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275647 Posts in 27717 Topics by 4285 Members Latest Member: - Jason DAngelo Most online today: 76 - most online ever: 565 (October 17, 2020, 02:08:06 PM)
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Author Topic: Just whose pool is it?  (Read 2990 times)
Jeffrey Straszheim
Member

Posts: 112


« on: November 13, 2001, 08:36:00 AM »

In my theorizing about The Pool I've come to consider the dice pool as a player resource rather than a character resource, meaning that a large pool represents a greater influence of the player on the narrative rather than a greater share of power for the character.

In my group I currently only have one player, and I'm considering allowing her to play multiple characters at once.  Now, my question is should she have one pool of dice to manage, or separate pools for each character?  By my theory, she should have a single pool. Has anyone else played with multiple characters per player?  What scheme did you use?

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Jeffrey Straszheim
Mike Holmes
Acts of Evil Playtesters
Member

Posts: 10459


« Reply #1 on: November 13, 2001, 09:07:00 AM »

Interesting. I say single pool. It is a player resource. What The Pool is for is for limiting Player impact such that all players have an even hand. This is Story Share balance as opposed to the old idea of Power Balance which has nothing to do with making good stories, IMHO.

In this way Universalis works identitically, BTW.

Mike
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James V. West
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Posts: 567


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« Reply #2 on: November 13, 2001, 03:39:00 PM »

Yes indeed, what Mike said.

The Pool is the player's resource.

The rules for THE QUESTING BEAST allow players to create not only their main character, but any number of other characters--but everything works from the same Pool.

James V.
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Bankuei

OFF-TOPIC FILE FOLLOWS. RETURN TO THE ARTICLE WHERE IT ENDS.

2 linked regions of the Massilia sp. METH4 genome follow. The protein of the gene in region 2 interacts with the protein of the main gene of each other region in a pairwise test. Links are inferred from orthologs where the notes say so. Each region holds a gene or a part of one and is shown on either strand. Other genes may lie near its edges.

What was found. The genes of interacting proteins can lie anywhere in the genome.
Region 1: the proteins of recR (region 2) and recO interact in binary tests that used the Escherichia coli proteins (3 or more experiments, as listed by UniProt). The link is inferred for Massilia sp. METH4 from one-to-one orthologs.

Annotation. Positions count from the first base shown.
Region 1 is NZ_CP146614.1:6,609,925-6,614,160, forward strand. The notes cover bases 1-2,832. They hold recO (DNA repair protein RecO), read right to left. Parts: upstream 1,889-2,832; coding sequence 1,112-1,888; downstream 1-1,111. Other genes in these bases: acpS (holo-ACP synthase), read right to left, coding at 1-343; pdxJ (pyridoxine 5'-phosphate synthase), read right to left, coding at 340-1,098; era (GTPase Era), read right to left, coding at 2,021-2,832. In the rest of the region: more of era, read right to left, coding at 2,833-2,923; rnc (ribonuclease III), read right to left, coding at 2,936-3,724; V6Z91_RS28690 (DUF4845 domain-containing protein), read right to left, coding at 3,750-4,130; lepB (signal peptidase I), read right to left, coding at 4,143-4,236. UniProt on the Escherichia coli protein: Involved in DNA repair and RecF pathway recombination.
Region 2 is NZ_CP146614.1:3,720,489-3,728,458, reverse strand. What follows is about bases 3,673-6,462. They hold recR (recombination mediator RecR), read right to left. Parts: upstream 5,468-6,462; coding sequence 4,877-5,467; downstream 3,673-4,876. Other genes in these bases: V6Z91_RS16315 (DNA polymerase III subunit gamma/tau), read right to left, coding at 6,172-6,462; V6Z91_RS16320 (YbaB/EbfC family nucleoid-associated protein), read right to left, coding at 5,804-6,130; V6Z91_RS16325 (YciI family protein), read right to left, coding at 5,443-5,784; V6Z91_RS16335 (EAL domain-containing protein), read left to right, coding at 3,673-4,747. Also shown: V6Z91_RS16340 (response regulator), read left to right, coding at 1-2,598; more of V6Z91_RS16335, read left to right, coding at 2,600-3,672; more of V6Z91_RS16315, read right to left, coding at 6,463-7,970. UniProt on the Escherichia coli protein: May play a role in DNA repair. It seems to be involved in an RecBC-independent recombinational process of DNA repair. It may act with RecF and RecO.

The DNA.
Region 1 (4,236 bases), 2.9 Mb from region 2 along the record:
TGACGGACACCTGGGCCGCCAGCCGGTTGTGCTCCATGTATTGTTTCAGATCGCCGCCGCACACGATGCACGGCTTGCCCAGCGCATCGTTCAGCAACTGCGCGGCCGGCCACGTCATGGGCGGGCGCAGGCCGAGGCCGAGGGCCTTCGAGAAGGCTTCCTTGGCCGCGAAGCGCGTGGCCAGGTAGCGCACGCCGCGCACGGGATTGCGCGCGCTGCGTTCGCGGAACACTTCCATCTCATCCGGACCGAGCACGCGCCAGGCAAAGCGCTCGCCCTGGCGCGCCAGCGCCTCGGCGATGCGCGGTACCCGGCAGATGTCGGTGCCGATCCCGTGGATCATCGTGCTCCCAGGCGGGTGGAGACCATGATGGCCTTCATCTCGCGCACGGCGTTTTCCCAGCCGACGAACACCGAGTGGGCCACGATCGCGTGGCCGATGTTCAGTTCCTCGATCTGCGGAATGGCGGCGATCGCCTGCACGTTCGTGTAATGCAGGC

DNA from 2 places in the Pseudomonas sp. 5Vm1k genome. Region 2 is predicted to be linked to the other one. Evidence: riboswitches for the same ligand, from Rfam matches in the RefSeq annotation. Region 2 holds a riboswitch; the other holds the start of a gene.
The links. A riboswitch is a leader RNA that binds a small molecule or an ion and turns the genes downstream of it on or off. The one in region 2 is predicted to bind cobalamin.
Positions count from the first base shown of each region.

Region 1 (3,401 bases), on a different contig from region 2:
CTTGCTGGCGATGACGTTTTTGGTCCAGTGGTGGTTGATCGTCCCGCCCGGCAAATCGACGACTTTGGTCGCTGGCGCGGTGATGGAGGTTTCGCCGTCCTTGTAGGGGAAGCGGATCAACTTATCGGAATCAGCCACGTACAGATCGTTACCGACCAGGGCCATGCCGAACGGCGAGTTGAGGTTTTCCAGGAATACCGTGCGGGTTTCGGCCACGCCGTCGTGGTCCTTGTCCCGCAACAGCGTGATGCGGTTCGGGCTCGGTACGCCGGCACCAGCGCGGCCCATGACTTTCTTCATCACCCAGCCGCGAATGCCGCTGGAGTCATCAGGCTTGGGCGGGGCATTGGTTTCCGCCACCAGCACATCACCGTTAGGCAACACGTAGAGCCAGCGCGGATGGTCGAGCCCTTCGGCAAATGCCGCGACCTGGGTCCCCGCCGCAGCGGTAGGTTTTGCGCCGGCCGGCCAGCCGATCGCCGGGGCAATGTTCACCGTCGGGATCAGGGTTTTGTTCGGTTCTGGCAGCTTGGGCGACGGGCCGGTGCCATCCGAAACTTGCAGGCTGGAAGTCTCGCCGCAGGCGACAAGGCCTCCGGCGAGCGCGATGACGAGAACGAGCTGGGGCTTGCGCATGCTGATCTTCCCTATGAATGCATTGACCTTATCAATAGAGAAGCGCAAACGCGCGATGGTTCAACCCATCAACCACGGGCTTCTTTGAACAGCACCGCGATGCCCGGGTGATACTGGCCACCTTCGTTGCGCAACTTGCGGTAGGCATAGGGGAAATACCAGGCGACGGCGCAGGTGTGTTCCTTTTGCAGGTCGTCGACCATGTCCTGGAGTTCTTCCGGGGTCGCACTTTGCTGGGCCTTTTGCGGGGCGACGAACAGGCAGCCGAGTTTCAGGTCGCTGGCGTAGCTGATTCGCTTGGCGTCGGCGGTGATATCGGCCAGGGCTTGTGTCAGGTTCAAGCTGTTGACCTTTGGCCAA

Guest
« Reply #3 on: November 15, 2001, 12:52:00 AM »

  Very interesting.  So, if you wanted to, you could run a campaign about a group of characters(Knights of the Round Table) and have them in different locales, doing different things, and still have the heroic turning point affect all the characters.  You could also play a group throughout history, or a single protagonist with a group of followers.  Has anyone considered the premise of a greek tragedy using only one player?

Bankuei
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Mike Holmes
Acts of Evil Playtesters
Member

Posts: 10459


« Reply #4 on: November 15, 2001, 08:24:00 AM »

Quote

On 2001-11-15 03:52, Bankuei wrote:
You could also play a group throughout history, or a single protagonist with a group of followers.  Has anyone considered the premise of a greek tragedy using only one player?

This happens in Hero Wars all the time. Also, when playing Primeval, your hero has a retinue that constantly follows him about adoringly. Lots of other games have rules for followers, etc. In Pendragon knights have squires (and even the horses are kinda like followers). In Hero System followers are purchased just like a characters, but cost one fifth as much.

These games all have differing levels of control that the player has over the characters. From full control in Hero Wars (IIRC) to only via character interaction control in Hero. Separate characters in The Pool would be, I'd assume, totally under the characters control.

Interestingly, since you aren't required to purchase any traits for a character all you have to do is write a fifty word summary and you get another character. As long as you don't mind them not having any "important traits" then you can have as many characters as you're willing to write up, presumably. They don't cost anything.

That's cool.

Mike
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